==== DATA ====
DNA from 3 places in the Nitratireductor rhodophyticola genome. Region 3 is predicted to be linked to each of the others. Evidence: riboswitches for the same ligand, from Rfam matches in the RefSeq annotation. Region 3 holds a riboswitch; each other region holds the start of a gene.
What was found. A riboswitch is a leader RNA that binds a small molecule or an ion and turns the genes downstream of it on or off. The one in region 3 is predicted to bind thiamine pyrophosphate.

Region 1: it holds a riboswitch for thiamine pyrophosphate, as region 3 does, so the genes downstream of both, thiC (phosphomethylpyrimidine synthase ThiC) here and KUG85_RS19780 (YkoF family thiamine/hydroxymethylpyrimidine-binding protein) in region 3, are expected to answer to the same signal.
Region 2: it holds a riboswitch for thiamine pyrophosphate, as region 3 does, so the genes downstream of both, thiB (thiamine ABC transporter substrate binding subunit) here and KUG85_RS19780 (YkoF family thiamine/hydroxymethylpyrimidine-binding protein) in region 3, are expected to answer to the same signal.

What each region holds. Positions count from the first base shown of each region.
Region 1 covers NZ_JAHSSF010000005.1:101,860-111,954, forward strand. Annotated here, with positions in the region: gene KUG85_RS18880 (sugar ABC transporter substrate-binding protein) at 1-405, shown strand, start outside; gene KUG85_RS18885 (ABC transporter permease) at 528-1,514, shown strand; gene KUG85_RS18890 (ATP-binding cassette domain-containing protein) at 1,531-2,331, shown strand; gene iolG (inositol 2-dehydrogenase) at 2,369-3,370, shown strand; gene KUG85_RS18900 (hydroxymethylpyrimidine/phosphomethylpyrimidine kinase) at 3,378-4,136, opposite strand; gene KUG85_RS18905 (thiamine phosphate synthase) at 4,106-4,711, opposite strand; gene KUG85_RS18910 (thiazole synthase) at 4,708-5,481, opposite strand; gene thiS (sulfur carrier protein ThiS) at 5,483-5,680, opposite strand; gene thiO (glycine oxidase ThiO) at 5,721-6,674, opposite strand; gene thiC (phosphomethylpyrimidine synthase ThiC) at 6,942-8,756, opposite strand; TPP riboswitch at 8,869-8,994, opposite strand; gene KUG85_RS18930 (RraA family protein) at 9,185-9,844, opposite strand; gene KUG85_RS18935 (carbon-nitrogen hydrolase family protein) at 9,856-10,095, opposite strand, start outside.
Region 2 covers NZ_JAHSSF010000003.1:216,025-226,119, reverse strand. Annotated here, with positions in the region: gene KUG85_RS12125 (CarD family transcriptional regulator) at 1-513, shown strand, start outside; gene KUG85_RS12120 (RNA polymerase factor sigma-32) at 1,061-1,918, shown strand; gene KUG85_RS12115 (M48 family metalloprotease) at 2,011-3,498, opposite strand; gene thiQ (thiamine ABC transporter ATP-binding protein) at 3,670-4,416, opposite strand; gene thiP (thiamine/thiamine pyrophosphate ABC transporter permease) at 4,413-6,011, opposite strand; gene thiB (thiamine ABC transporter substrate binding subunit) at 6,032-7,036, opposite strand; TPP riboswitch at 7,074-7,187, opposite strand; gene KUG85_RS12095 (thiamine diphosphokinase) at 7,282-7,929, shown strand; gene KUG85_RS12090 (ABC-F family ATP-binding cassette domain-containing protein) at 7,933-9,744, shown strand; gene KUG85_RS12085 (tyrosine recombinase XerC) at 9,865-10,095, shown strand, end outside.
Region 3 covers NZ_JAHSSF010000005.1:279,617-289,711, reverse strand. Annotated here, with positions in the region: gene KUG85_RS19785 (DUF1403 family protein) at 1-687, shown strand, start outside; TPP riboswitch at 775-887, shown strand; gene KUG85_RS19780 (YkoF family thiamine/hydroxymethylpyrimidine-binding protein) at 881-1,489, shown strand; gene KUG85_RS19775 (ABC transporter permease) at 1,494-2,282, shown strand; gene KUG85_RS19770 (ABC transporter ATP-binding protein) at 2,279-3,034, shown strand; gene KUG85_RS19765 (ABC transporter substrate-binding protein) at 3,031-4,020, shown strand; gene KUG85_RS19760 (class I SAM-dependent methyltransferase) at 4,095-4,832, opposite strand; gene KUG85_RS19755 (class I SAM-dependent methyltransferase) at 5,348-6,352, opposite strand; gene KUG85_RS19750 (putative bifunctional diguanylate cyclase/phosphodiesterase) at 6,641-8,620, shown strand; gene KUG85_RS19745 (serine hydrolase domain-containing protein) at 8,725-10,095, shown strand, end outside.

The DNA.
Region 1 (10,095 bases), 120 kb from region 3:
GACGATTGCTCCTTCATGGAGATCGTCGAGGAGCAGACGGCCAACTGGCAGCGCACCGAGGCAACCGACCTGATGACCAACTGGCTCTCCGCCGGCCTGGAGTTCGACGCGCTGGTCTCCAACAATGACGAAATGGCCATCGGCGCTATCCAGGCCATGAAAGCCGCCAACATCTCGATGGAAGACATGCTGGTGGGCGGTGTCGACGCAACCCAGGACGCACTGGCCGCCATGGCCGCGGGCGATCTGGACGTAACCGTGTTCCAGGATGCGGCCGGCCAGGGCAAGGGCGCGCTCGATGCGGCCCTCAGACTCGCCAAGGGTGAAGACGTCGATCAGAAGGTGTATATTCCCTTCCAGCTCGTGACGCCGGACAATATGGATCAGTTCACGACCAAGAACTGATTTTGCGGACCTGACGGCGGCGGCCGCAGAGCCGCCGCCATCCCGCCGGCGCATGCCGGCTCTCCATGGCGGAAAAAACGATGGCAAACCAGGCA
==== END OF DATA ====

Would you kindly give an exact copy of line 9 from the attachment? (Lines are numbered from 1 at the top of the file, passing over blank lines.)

The DNA.